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Rep. Trent Franks
Associated Press/Photo by Matt York
Rep. Trent Franks

Abortion wars

Abortion | Two House bills highlight the deep divide in Washington over protecting unborn children

WASHINGTON—Arizona Sen. John McCain and other moderate Republicans pointed to ill-fated abortion comments as one reason the GOP lost the 2012 elections and suggested conservative lawmakers should "leave the issue alone" in the future. 

Six months later, one of McCain's fellow Arizona lawmakers is leading the charge to do exactly the opposite: Rep. Trent Franks, R-Ariz., has introduced a bill that would ban all abortions in the United States after 20 weeks gestation. 

Franks, chairman of the House Judiciary's Subcommittee on the Constitution and Civil Justice, will hold a hearing on the legislation Thursday. 

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The new bill is an expansion of the D.C. Pain Capable Unborn Protection Act, which Franks filed last month with more than 90 co-sponsors after the pro-life group Live Action recorded Washington abortionist Cesare Santangelo saying he wouldn't help children born through botched abortions. Current law allows legal abortion for any reason in the nation’s capital, until the moment of birth. 

"When the subject is related in any way to abortion, the doors of reason and human compassion in our minds and hearts often close," Franks said. "But I pray we can at least come together to agree that we can and should draw the line at the point that these innocent babies can feel the excruciating pain of these brutal procedures."

The new bill comes one week after a Philadelphia jury sentenced abortionist Kermit Gosnell to three life terms in prison for, among many other charges, killing three newborn babies by snipping their spinal cords. Pro-life leaders have expressed optimism that the Gosnell trial and other clinic revelations will serve as a turning point in the country's acceptance of abortion.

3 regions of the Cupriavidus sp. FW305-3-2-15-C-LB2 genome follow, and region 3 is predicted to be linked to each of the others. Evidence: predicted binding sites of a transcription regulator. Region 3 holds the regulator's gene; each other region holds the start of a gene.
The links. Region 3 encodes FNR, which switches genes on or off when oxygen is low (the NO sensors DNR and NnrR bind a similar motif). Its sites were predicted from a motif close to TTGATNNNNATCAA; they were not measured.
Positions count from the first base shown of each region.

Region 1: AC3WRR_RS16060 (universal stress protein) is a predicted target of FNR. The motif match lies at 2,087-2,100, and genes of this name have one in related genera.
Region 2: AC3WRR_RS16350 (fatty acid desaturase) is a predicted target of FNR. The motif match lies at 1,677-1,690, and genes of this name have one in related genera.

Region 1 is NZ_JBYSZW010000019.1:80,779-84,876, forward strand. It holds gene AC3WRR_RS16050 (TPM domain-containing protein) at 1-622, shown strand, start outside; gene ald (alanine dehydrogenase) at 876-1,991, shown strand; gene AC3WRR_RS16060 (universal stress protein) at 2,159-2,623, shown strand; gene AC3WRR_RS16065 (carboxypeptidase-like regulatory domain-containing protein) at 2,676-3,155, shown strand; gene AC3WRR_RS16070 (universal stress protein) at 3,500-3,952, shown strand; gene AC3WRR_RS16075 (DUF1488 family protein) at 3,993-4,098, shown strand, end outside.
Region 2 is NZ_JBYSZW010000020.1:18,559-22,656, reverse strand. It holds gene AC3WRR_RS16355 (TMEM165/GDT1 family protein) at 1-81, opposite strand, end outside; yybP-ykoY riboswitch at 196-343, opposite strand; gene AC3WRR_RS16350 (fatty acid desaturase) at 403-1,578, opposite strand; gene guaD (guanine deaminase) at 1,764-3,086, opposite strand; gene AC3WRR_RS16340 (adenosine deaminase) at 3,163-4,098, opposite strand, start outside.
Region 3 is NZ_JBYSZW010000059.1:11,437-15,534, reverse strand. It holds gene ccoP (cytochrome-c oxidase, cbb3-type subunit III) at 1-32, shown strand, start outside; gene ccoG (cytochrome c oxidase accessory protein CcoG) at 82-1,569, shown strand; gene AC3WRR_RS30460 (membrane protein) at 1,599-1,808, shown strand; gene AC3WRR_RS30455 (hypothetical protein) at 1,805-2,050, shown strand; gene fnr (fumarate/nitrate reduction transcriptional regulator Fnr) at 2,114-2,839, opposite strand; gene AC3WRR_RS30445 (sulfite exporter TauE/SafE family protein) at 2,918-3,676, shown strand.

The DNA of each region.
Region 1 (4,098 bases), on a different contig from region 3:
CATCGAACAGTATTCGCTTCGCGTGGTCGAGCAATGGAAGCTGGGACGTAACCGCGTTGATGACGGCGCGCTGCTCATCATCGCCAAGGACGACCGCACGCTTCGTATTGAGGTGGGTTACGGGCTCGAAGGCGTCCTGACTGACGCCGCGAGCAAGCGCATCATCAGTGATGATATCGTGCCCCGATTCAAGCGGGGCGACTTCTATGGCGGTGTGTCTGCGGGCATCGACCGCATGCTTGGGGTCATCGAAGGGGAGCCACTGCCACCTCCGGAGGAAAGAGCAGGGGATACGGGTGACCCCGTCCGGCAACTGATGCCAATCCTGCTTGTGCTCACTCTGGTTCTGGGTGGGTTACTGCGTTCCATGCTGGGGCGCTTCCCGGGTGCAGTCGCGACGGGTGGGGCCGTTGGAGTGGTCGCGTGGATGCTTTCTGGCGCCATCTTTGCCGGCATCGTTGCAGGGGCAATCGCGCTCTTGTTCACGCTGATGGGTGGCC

“The greatest tragedy is that Kermit Gosnell is not alone," said Marjorie Dannenfelser, president of pro-life group the Susan B. Anthony List. "Exploitation of women and complete disregard for their health and well-being are problems endemic to the entire abortion industry … Now is the moment to realize that abortion is neither safe, nor rare."

However, some Democrats appear to be in an alternate universe: In New York, Democratic Gov. Andrew Cuomo is pushing to expand the legality of late-term abortions and relax regulations on abortion providers in the state. He wants the Women’s Equality Act passed before the current legislative session ends on June 20.

In Washington, Rep. Carolyn Maloney, D-N.Y.,  and Democratic New Jersey Sens. Frank Lautenberg and Robert Menendez introduced bicameral legislation to crack down on crisis pregnancy centers. 

"Women shouldn't be deliberately misled or coerced when they seek legitimate medical services," said Maloney, who accused crisis pregnancy centers of practicing "bait-and-switch" methods to attract women. 

Maloney has 11 co-sponsors for her House bill, which is similar to legislation she has filed previously and again has little chance of going anywhere. The bill gives the Federal Trade Commission authority to investigate crisis pregnancy centers accused of using deceptive tactics.

Pro-lifers are optimistic Franks' bill could pass the Republican-controlled House, but it faces a much steeper climb in the Senate, where Democrats hold a 55-45 advantage. Even if it survived both chambers, President Barack Obama would be waiting with his veto pen. 

However, the ban on partial-birth abortion could provide a blueprint for success: Pro-life advocates began pushing for it in the 1990s during the Clinton administration, and eight years later, President George W. Bush signed it into law.

Pro-abortion groups were quick to slam Franks and his legislation: “Gosnell was a criminal whose activities were made possible by the very kind of anti-choice policies Franks is advancing," the pro-abortion group NARAL said in a statement. “We will fight this senseless attack and protect the rights of all women.”

J.C. Derrick
J.C. Derrick

J.C. is a reporter in WORLD's Washington Bureau. He spent 10 years covering sports, higher education, and politics for the Longview News-Journal and other newspapers in Texas before joining WORLD in 2012. Follow J.C. on Twitter @jcderrick1.

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